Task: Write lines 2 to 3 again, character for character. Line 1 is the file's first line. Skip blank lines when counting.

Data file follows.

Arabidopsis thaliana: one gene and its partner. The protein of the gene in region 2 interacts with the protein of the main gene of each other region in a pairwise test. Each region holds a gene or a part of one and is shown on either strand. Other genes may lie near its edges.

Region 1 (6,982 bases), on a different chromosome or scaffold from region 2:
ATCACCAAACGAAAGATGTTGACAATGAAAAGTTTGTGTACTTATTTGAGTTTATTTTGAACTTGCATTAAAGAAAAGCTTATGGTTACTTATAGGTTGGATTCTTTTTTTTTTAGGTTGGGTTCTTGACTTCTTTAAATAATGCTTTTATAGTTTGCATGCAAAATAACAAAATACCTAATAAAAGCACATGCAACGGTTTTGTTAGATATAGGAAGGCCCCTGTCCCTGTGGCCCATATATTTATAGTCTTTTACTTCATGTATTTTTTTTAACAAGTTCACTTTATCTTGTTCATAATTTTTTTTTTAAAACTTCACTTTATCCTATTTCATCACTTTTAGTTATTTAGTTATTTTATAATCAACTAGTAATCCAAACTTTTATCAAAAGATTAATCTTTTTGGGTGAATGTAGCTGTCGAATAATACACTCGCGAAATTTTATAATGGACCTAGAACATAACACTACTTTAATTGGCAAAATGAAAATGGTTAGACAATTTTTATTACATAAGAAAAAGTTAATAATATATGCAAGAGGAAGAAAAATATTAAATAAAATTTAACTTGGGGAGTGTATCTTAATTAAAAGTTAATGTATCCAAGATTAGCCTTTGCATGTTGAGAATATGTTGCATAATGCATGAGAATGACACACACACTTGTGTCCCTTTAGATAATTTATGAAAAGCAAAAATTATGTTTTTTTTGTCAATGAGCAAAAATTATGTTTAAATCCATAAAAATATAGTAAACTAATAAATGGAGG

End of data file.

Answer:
Region 1 (6,982 bases), on a different chromosome or scaffold from region 2:
ATCACCAAACGAAAGATGTTGACAATGAAAAGTTTGTGTACTTATTTGAGTTTATTTTGAACTTGCATTAAAGAAAAGCTTATGGTTACTTATAGGTTGGATTCTTTTTTTTTTAGGTTGGGTTCTTGACTTCTTTAAATAATGCTTTTATAGTTTGCATGCAAAATAACAAAATACCTAATAAAAGCACATGCAACGGTTTTGTTAGATATAGGAAGGCCCCTGTCCCTGTGGCCCATATATTTATAGTCTTTTACTTCATGTATTTTTTTTAACAAGTTCACTTTATCTTGTTCATAATTTTTTTTTTAAAACTTCACTTTATCCTATTTCATCACTTTTAGTTATTTAGTTATTTTATAATCAACTAGTAATCCAAACTTTTATCAAAAGATTAATCTTTTTGGGTGAATGTAGCTGTCGAATAATACACTCGCGAAATTTTATAATGGACCTAGAACATAACACTACTTTAATTGGCAAAATGAAAATGGTTAGACAATTTTTATTACATAAGAAAAAGTTAATAATATATGCAAGAGGAAGAAAAATATTAAATAAAATTTAACTTGGGGAGTGTATCTTAATTAAAAGTTAATGTATCCAAGATTAGCCTTTGCATGTTGAGAATATGTTGCATAATGCATGAGAATGACACACACACTTGTGTCCCTTTAGATAATTTATGAAAAGCAAAAATTATGTTTTTTTTGTCAATGAGCAAAAATTATGTTTAAATCCATAAAAATATAGTAAACTAATAAATGGAGG